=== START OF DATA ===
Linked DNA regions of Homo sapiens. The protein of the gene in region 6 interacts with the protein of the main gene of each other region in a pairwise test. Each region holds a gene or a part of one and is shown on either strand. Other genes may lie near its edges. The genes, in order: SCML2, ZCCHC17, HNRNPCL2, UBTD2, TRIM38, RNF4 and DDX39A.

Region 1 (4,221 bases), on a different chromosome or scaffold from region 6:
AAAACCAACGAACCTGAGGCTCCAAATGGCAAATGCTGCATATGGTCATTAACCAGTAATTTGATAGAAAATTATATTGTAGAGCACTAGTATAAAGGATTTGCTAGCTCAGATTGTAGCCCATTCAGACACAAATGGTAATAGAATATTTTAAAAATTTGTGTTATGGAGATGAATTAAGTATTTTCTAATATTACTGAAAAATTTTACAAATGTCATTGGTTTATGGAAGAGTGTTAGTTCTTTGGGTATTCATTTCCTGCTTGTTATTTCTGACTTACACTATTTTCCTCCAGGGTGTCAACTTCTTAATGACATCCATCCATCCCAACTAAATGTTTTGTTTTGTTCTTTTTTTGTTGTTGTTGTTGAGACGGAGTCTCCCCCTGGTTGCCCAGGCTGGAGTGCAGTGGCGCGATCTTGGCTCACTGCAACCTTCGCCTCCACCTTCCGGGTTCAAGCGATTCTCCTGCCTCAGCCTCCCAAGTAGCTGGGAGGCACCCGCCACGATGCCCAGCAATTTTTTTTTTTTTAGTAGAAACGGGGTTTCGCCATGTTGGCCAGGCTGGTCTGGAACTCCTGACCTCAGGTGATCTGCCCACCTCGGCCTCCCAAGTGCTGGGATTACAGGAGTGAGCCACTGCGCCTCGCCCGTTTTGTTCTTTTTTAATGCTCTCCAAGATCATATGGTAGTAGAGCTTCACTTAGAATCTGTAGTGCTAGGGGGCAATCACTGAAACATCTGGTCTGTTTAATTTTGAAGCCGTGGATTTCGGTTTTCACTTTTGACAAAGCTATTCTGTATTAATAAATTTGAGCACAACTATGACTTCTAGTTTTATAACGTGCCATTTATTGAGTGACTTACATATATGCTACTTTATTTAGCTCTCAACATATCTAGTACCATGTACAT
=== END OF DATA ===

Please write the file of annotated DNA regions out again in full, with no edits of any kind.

Linked DNA regions of Homo sapiens. The protein of the gene in region 6 interacts with the protein of the main gene of each other region in a pairwise test. Each region holds a gene or a part of one and is shown on either strand. Other genes may lie near its edges. The genes, in order: SCML2, ZCCHC17, HNRNPCL2, UBTD2, TRIM38, RNF4 and DDX39A.

Region 1 (4,221 bases), on a different chromosome or scaffold from region 6:
AAAACCAACGAACCTGAGGCTCCAAATGGCAAATGCTGCATATGGTCATTAACCAGTAATTTGATAGAAAATTATATTGTAGAGCACTAGTATAAAGGATTTGCTAGCTCAGATTGTAGCCCATTCAGACACAAATGGTAATAGAATATTTTAAAAATTTGTGTTATGGAGATGAATTAAGTATTTTCTAATATTACTGAAAAATTTTACAAATGTCATTGGTTTATGGAAGAGTGTTAGTTCTTTGGGTATTCATTTCCTGCTTGTTATTTCTGACTTACACTATTTTCCTCCAGGGTGTCAACTTCTTAATGACATCCATCCATCCCAACTAAATGTTTTGTTTTGTTCTTTTTTTGTTGTTGTTGTTGAGACGGAGTCTCCCCCTGGTTGCCCAGGCTGGAGTGCAGTGGCGCGATCTTGGCTCACTGCAACCTTCGCCTCCACCTTCCGGGTTCAAGCGATTCTCCTGCCTCAGCCTCCCAAGTAGCTGGGAGGCACCCGCCACGATGCCCAGCAATTTTTTTTTTTTTAGTAGAAACGGGGTTTCGCCATGTTGGCCAGGCTGGTCTGGAACTCCTGACCTCAGGTGATCTGCCCACCTCGGCCTCCCAAGTGCTGGGATTACAGGAGTGAGCCACTGCGCCTCGCCCGTTTTGTTCTTTTTTAATGCTCTCCAAGATCATATGGTAGTAGAGCTTCACTTAGAATCTGTAGTGCTAGGGGGCAATCACTGAAACATCTGGTCTGTTTAATTTTGAAGCCGTGGATTTCGGTTTTCACTTTTGACAAAGCTATTCTGTATTAATAAATTTGAGCACAACTATGACTTCTAGTTTTATAACGTGCCATTTATTGAGTGACTTACATATATGCTACTTTATTTAGCTCTCAACATATCTAGTACCATGTACAT